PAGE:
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II

O for a draught of vintage ! that hath been

Cool'd a long age in the deep-delvèd earth,
Tasting of Flora and the country green,

Dance, and Provençal song, and sunburnt mirth!
O for a beaker full of the warm South,
Full of the true, the blushful Hippocrene,
With beaded bubbles winking at the brim,

And purple-stainèd mouth;
That I might drink, and leave the world unseen,

And with thee fade away into the forest dim:

III

Fade far away, dissolve, and quite forget

What thou among the leaves hast never known, The weariness, the fever, and the fret

Here, where men sit and hear each other groan;
Where palsy shakes a few, sad, last gray hairs,
Where youth grows pale, and spectre-thin, and dies ;
Where but to think is to be full of sorrow

And leaden-eyed despairs,
Where Beauty cannot keep her lustrous eyes,

Or new Love pine at them beyond to-morrow.

IV

Away! away ! for I will fly to thee,

Not charioted by Bacchus and his pards,
But on the viewless wings of Poesy,

Though the dull brain perplexes and retards :
Already with thee! tender is the night,
And haply the Queen-Moon is on her throne,
Cluster'd around by all her starry Fays ;

But here there is no light,
Save what from heaven is with the breezes blown
Through verdurous glooms and winding mossy ways.

Hippocrene] *.

V

I cannot see what flowers are at my feet,

Nor what soft incense hangs upon the boughs, But, in embalmèd darkness, guess each sweet

Wherewith the seasonable month endows
The grass, the thicket, and the fruit-tree wild ;
White hawthorn, and the pastoral eglantine ;
Fast-fading violets cover'd up in leaves;

And mid-May's eldest child,
The coming musk-rose, full of dewy wine,

The murmurous haunt of flies on summer eves.

VI

Darkling I listen; and for

many a time
I have been half in love with easeful Death,
Call’d him soft names in many a musèd rhyme,

To take into the air my quiet breath :
Now more than ever seems it rich to die,
To cease upon the midnight with no pain,
While thou art pouring forth thy soul abroad

In such an ecstasy !
Still wouldst thou sing, and I have ears in vain-

To thy high requiem become a sod.

VII

Thou wast not born for death, immortal Bird !

No hungry generations tread thee down; The voice I hear this passing night was heard

In ancient days by emperor and clown :
Perhaps the self-same song that found a path
Through the sad heart of Ruth, when, sick for home,
She stood in tears amid the alien corn ;

The same that oft-times hath
Charm'd magic casements, opening on the foam

Of perilous seas, in faery lands forlorn.

VIII

Forlorn ! the very word is like a bell

To toll me back from thee to my sole self. Adieu ! the fancy cannot cheat so well

As she is famed to do, deceiving elf.
Adieu ! adieu ! thy plaintive anthem fades
Past the near meadows, over the still stream,
Up the hill-side ; and now 'tis buried deep

In the next valley-glades:
Was it a vision or a waking dream ?
Fled is that music :-Do I wake or sleep?

Keats.

157

INTO
my

heart an air that kills
From yon far country blows :
What are those blue remember'd hills,

What spires, what farms are those ?

That is the land of lost content,

I see it shining plain,
The happy highways where I went
And cannot come again.

A. E. Housman.

158

Music, when soft voices die,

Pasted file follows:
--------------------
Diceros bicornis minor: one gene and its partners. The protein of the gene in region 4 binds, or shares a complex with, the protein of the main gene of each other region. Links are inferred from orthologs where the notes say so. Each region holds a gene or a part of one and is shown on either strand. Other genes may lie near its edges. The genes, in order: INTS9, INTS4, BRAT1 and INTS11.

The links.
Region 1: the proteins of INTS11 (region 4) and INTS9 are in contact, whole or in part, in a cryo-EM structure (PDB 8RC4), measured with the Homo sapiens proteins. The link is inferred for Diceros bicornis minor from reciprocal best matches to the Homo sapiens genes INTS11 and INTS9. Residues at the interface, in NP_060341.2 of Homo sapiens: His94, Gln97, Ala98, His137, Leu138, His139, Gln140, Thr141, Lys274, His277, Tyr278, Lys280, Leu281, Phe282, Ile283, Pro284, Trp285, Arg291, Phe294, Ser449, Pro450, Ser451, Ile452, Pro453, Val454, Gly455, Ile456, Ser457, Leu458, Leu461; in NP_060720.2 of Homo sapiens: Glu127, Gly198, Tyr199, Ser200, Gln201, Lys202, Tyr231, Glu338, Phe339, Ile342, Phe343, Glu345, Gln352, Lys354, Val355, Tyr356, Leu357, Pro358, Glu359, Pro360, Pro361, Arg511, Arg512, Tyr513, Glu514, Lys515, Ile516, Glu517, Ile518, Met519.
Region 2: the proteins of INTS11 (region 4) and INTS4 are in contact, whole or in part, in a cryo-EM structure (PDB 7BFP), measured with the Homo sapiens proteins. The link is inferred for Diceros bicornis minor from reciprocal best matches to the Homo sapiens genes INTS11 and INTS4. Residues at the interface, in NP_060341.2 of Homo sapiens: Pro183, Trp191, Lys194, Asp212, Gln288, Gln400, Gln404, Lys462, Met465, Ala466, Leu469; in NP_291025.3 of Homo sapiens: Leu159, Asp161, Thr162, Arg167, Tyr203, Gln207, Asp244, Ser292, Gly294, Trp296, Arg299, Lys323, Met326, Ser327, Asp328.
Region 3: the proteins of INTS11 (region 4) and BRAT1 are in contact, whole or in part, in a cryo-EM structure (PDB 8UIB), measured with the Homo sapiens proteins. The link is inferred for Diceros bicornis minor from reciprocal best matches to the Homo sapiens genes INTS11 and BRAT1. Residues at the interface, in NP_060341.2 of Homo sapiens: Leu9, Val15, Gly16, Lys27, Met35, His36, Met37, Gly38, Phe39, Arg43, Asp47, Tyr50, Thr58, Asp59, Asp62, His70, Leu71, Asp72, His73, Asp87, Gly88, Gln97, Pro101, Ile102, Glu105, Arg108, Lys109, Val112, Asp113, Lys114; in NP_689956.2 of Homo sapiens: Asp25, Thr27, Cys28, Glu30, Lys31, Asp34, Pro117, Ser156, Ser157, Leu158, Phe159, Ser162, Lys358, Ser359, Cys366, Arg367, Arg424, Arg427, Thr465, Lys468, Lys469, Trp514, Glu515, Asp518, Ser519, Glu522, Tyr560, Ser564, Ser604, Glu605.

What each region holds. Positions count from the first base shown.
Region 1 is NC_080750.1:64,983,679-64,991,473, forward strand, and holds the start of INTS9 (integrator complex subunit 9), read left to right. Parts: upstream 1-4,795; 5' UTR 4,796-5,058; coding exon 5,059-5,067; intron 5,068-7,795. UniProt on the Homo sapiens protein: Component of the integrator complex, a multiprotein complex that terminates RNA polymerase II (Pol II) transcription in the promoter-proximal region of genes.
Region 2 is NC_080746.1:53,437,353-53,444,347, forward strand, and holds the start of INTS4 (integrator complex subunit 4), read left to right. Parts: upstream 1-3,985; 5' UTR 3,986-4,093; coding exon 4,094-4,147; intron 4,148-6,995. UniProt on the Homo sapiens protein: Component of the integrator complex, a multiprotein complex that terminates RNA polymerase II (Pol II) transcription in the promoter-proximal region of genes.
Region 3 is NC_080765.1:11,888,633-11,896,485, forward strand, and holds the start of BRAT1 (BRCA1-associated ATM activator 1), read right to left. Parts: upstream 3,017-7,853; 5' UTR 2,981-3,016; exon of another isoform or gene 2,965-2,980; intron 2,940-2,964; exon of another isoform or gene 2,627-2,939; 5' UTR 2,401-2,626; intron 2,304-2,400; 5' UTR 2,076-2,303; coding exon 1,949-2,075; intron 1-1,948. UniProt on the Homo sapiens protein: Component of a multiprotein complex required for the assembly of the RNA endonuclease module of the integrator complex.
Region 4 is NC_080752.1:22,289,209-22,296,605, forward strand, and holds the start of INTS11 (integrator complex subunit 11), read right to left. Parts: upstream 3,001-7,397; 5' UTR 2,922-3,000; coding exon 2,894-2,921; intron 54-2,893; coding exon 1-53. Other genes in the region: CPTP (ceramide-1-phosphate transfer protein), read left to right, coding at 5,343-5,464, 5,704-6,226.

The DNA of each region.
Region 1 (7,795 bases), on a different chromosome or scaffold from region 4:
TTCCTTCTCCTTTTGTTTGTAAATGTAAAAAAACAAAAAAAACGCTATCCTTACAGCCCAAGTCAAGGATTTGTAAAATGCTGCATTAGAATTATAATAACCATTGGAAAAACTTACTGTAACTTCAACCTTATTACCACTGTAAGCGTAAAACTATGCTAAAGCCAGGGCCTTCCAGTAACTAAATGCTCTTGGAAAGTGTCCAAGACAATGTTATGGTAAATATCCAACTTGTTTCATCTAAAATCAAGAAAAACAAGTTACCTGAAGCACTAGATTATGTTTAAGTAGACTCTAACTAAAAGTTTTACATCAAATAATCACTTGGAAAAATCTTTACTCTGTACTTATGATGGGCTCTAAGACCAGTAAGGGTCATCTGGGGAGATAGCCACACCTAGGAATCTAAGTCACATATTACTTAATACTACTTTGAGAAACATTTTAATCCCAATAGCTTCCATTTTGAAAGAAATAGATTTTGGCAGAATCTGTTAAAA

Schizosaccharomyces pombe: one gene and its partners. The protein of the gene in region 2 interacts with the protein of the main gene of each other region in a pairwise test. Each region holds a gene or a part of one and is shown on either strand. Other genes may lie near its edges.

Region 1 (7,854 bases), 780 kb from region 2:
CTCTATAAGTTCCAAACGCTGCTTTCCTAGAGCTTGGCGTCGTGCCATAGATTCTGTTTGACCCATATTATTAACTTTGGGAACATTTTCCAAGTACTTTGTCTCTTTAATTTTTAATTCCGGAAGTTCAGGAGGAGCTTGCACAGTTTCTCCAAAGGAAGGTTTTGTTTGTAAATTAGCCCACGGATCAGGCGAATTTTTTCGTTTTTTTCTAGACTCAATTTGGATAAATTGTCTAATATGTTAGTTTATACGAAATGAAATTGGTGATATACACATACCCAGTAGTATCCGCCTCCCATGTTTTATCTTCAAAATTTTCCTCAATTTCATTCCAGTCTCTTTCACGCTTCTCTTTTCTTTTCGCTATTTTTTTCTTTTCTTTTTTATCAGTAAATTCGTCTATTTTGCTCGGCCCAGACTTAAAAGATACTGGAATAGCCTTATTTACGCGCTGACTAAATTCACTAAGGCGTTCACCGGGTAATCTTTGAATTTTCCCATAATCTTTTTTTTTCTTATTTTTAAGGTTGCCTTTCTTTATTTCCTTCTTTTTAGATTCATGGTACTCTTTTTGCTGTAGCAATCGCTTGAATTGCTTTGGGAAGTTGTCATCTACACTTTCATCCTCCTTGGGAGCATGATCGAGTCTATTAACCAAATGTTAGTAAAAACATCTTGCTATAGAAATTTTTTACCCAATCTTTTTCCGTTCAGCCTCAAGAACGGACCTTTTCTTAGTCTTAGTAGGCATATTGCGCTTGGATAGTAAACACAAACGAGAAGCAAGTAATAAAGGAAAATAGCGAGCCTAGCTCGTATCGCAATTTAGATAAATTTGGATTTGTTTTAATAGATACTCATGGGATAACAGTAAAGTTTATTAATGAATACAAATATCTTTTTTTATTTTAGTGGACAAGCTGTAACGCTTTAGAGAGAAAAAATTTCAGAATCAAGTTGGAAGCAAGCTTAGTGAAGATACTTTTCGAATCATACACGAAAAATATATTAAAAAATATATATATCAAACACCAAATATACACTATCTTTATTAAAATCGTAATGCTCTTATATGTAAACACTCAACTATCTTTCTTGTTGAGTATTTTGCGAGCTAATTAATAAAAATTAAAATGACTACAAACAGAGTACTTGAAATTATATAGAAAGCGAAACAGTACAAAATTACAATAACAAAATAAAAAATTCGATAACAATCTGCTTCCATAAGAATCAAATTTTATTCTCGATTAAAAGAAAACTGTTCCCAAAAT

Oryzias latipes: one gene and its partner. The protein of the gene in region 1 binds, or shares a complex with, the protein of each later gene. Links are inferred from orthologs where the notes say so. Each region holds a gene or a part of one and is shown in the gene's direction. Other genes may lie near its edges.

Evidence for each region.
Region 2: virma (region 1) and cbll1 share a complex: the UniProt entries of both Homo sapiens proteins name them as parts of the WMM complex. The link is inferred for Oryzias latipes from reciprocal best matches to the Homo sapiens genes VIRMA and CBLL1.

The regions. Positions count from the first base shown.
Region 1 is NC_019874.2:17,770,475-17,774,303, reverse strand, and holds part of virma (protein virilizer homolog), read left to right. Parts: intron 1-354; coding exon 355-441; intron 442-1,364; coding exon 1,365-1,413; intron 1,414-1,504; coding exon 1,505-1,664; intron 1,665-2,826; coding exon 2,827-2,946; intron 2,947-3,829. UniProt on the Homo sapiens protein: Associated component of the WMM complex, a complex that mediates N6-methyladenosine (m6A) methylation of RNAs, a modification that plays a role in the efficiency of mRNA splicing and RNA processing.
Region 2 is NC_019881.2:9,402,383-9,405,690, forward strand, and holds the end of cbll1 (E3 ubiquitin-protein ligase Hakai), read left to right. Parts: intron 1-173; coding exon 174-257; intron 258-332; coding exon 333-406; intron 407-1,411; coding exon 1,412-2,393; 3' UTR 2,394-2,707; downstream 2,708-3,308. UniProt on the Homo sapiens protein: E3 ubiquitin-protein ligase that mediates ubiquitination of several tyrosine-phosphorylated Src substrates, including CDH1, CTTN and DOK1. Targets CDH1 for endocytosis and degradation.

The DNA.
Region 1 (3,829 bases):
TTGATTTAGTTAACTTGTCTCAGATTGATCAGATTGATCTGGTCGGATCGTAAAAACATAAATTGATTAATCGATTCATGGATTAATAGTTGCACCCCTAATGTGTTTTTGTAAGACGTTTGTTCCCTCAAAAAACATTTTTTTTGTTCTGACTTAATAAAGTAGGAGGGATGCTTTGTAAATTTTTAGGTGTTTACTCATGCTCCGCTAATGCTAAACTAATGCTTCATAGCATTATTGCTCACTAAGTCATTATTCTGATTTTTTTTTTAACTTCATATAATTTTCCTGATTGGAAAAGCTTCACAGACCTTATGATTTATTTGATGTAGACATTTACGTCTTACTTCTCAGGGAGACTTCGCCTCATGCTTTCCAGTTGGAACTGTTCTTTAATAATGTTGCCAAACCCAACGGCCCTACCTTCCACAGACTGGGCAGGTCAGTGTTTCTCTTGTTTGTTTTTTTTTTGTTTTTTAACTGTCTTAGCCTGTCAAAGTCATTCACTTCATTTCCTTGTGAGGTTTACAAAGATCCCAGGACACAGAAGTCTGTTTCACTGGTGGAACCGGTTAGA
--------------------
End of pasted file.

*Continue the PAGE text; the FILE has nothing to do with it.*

Vibrates in the

memory-
Odours, when sweet violets sicken,
Live within the sense they quicken.

Rose leaves, when the rose is dead,
Are heap'd for the beloved's bed ;
And so thy thoughts, when thou art gone,
Love itself shall slumber on.

Shelley.
M

159* Song of the Lotos-Eaters

1

THERE is sweet music here that softer falls
Than petals from blown roses on the grass,
Or night-dews on still waters between walls
Of shadowy granite, in a gleaming pass ;
Music that gentlier on the spirit lies
Than tir'd eyelids upon tir'd eyes ;
Music that brings sweet sleep down from the blissful

skies.
Here are cool mosses deep,
And thro’ the moss the ivies creep,
And in the stream the long-leaved flowers weep,
And from the craggy ledge the poppy hangs in sleep.

2 Why are we weigh'd upon with heaviness, And utterly consumed with sharp distress, While all things else have rest from weariness? All things have rest : why should we toil alone, We only toil, who are the first of things, And make perpetual moan, Still from one sorrow to another thrown : Nor ever fold our wings, And cease from wanderings, Nor steep our brows in slumber's holy balm ; Nor harken what the inner spirit sings, * There is no joy but calm !' Why should we only toil, the roof and crown of things ?

3

Lo! in the middle of the wood,
The folded leaf is woo'd from out the bud

With winds upon the branch, and there
Grows green and broad, and takes no care,
Sun-steep'd at noon, and in the moon
Nightly dew-fed ; and turning yellow
Falls, and floats adown the air.
Lo! sweeten'd with the summer light,
The full-juiced apple, waxing over-

mellow,
Drops in a silent autumn night.
All its allotted length of days,
The flower ripens in its place,
Ripens and fades, and falls, and hath no toil,
Fast-rooted in the fruitful soil.

Hateful is the dark-blue sky,
Vaulted o'er the dark-blue sea.
Death is the end of life ; ah, why
Should life all labour be ?
Let us alone. Time driveth onward fast,
And in a little while our lips are dumb.
Let us alone. What is it that will last ?
All things are taken from us, and become
Portions and parcels of the dreadful Past.
Let us alone. What pleasure can we have
To war with evil ? Is there any peace
In ever climbing up the climbing wave ?
All things have rest, and ripen toward the grave
In silence ; ripen, fall, and cease :
Give us long rest or death, dark death, or dreamful ease.

5

How sweet it were, hearing the downward stream,
With half-shut eyes ever to seem
Falling asleep in a half-dream!

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